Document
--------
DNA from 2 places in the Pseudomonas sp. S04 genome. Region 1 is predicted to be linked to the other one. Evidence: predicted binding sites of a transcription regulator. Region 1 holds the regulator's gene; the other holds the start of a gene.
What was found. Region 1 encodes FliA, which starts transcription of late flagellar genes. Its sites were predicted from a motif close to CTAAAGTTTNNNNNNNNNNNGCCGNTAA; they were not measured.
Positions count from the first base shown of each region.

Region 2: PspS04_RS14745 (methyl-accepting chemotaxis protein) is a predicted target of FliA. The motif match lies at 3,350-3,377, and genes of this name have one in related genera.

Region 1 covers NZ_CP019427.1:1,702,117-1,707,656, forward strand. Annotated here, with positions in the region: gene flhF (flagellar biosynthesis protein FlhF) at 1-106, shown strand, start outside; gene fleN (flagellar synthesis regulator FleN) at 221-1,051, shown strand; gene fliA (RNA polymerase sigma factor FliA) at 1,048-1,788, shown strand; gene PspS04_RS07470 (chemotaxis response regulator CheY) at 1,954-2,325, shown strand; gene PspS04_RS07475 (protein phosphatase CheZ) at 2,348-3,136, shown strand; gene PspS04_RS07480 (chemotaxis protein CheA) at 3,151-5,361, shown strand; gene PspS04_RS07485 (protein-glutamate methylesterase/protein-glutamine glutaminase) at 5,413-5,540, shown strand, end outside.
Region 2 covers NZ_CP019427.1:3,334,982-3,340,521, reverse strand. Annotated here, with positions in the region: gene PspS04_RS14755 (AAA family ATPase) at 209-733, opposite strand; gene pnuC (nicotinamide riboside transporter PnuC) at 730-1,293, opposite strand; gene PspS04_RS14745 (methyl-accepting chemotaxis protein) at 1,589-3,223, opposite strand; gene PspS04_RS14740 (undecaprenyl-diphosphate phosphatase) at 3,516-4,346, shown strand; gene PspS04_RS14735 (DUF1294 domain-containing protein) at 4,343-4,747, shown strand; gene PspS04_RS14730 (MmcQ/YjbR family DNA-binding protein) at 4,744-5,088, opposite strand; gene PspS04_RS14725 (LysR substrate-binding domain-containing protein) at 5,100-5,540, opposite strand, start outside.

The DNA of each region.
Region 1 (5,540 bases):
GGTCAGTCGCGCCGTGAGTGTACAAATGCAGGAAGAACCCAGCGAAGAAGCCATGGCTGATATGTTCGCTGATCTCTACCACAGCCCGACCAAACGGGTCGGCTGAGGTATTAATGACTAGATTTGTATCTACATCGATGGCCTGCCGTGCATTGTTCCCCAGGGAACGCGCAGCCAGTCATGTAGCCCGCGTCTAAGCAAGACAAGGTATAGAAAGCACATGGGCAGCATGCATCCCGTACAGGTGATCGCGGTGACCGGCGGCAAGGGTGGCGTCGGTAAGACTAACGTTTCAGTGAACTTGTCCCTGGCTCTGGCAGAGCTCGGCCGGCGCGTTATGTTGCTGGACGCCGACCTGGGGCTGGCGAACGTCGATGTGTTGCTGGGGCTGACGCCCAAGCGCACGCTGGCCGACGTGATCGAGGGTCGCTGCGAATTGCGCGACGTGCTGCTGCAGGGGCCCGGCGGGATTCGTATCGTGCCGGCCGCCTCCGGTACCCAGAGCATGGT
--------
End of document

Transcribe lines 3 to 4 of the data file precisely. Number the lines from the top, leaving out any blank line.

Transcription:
Positions count from the first base shown of each region.

Region 2: PspS04_RS14745 (methyl-accepting chemotaxis protein) is a predicted target of FliA. The motif match lies at 3,350-3,377, and genes of this name have one in related genera.